By Marc Sorenson, EdD, Sunlight Institute…
An impressive research paper on colorectal cancer demonstrates that both vitamin D supplementation and ultraviolet-light (UV) exposure are effective in reducing that cancer. To begin the research, mice that are bred to be susceptible to intestinal tumors were put on a vitamin D-deficient diet, which reduced vitamin D levels significantly and spurred the development of non-cancerous tumors. Then, the diseased animals were either supplemented with vitamin D, or exposed to UV radiation. Remember that UV is the type of non-visible radiation produced by the sun.
In both cases (vitamin D supplementation and UV exposure), the area covered by tumors was significantly reduced. However, only UV exposure reduced the progression of the tumors to malignancy (full-fledged cancer).
The authors made the following statement regarding their somewhat surprising finding:
“Mortality from colorectal cancer decreases as ambient levels of UV radiation increase, suggesting that UV exposure is critical to the prevention of the disease. This study demonstrates the biological plausibility in mice of a causal relationship between moderate chronic UV irradiation or vitamin D supplementation and an impairment of outgrowth of primary intestinal cancer. While both UV irradiation and vitamin D supplementation decreased the overall area covered by tumors, only UV exposure inhibited malignant progression” [emphasis mine].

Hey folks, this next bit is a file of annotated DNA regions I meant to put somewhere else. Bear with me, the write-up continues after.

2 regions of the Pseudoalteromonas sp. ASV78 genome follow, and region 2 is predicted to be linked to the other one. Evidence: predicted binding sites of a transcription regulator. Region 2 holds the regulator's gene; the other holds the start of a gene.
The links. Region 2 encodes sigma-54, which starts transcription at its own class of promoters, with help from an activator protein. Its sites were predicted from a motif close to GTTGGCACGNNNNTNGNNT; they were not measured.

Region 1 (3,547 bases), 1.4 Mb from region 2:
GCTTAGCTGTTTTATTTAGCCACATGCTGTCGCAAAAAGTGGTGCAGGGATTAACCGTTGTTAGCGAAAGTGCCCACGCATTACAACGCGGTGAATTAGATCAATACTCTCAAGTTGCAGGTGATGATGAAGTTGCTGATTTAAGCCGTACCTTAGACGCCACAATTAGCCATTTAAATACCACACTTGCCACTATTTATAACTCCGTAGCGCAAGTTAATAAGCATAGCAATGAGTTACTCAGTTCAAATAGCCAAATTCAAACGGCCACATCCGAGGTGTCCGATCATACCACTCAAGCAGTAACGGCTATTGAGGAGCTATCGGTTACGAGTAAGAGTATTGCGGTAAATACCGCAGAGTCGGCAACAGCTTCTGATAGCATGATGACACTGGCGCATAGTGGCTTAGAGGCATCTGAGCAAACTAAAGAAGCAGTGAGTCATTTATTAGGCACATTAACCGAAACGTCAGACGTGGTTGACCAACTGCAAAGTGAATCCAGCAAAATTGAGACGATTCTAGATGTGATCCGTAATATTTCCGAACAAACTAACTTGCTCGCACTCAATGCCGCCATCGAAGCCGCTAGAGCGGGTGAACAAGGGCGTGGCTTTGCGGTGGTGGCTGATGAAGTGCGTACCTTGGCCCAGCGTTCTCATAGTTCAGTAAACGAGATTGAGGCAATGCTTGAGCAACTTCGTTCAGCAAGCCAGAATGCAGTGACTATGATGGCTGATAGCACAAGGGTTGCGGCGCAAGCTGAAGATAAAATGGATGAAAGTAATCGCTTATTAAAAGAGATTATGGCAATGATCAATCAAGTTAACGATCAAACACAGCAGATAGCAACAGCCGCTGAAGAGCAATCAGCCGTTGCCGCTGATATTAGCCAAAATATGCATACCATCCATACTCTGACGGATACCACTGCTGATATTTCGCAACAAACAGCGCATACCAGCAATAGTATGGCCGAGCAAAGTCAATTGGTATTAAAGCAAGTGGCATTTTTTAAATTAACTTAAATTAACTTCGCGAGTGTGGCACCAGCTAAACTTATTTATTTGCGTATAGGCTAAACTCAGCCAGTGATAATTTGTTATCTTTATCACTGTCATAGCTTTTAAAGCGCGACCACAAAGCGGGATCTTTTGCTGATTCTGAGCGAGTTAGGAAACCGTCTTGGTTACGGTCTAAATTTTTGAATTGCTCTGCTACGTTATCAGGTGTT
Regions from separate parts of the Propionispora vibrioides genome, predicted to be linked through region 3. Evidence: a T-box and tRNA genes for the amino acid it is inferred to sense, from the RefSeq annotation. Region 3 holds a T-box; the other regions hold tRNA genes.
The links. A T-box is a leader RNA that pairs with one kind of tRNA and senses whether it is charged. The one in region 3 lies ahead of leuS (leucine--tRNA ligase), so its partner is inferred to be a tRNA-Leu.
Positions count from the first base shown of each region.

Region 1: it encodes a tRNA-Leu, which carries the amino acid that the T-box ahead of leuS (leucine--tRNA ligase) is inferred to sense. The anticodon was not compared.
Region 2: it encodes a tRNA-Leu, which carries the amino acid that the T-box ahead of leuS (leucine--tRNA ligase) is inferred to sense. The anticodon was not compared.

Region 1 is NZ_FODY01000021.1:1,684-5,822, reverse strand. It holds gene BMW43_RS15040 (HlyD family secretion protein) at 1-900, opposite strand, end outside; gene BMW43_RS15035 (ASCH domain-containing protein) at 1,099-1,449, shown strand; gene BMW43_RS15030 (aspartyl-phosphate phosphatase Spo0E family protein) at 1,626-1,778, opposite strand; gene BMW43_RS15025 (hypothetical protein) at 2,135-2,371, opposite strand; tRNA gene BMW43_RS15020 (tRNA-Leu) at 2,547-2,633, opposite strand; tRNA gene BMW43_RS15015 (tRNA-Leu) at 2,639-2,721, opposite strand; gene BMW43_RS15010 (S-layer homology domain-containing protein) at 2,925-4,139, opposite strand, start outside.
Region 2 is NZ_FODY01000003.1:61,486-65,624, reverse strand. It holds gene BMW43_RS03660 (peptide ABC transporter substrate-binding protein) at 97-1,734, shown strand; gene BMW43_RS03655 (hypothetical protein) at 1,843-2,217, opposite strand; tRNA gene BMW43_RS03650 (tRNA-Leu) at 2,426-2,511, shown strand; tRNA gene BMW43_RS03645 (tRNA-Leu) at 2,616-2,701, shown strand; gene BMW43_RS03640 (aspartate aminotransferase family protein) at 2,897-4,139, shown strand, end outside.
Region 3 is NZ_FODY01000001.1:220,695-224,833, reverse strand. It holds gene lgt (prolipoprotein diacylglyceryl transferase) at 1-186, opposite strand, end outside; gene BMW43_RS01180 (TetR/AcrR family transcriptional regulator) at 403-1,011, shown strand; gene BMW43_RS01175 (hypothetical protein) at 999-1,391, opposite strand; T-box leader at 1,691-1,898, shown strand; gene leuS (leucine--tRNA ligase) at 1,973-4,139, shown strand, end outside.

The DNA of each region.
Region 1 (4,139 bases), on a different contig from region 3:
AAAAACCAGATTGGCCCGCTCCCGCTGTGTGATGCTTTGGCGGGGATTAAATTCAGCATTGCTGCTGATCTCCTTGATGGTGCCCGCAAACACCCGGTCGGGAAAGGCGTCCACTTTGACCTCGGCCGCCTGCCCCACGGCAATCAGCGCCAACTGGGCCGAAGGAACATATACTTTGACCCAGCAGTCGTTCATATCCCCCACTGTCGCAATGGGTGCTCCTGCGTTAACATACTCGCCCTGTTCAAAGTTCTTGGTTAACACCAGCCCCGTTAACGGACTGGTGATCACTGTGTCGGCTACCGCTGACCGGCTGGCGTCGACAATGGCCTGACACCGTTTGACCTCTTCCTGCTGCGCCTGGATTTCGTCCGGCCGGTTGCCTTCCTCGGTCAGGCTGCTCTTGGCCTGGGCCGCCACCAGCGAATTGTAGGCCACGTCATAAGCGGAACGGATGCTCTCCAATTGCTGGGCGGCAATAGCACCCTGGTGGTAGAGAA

The Garland brothers in 1980 demonstrated that Sun exposure was inversely associated with colon cancer. They assumed that sun-stimulated vitamin D was the mechanism that caused the inverse association, but it now seems that sun exposure has cancer preventive mechanisms beyond vitamin D.
Remember: sunlight alone will always be better than vitamin D alone, because there are many healthful chemicals, beyond vitamin D, that are produced by sun exposure.
 Heggert Rebel, Celia Dingemanse-van der Spek, Daniela Salvatori, Johannes P.T.M. van Leeuwen, Els C. Robanus-Maandag and Frank R. de Gruijl. UV exposure inhibits intestinal tumor growth and progression to malignancy in intestine-specific Apc mutant mice kept on low vitamin D diet. Int J Cancer. 2015 Jan 15;136(2):271-7.
 Garland CF, Garland FC. Do sunlight and vitamin-D reduce the likelihood of colon cancer? Int J Epidemiol 1980;9:227–31.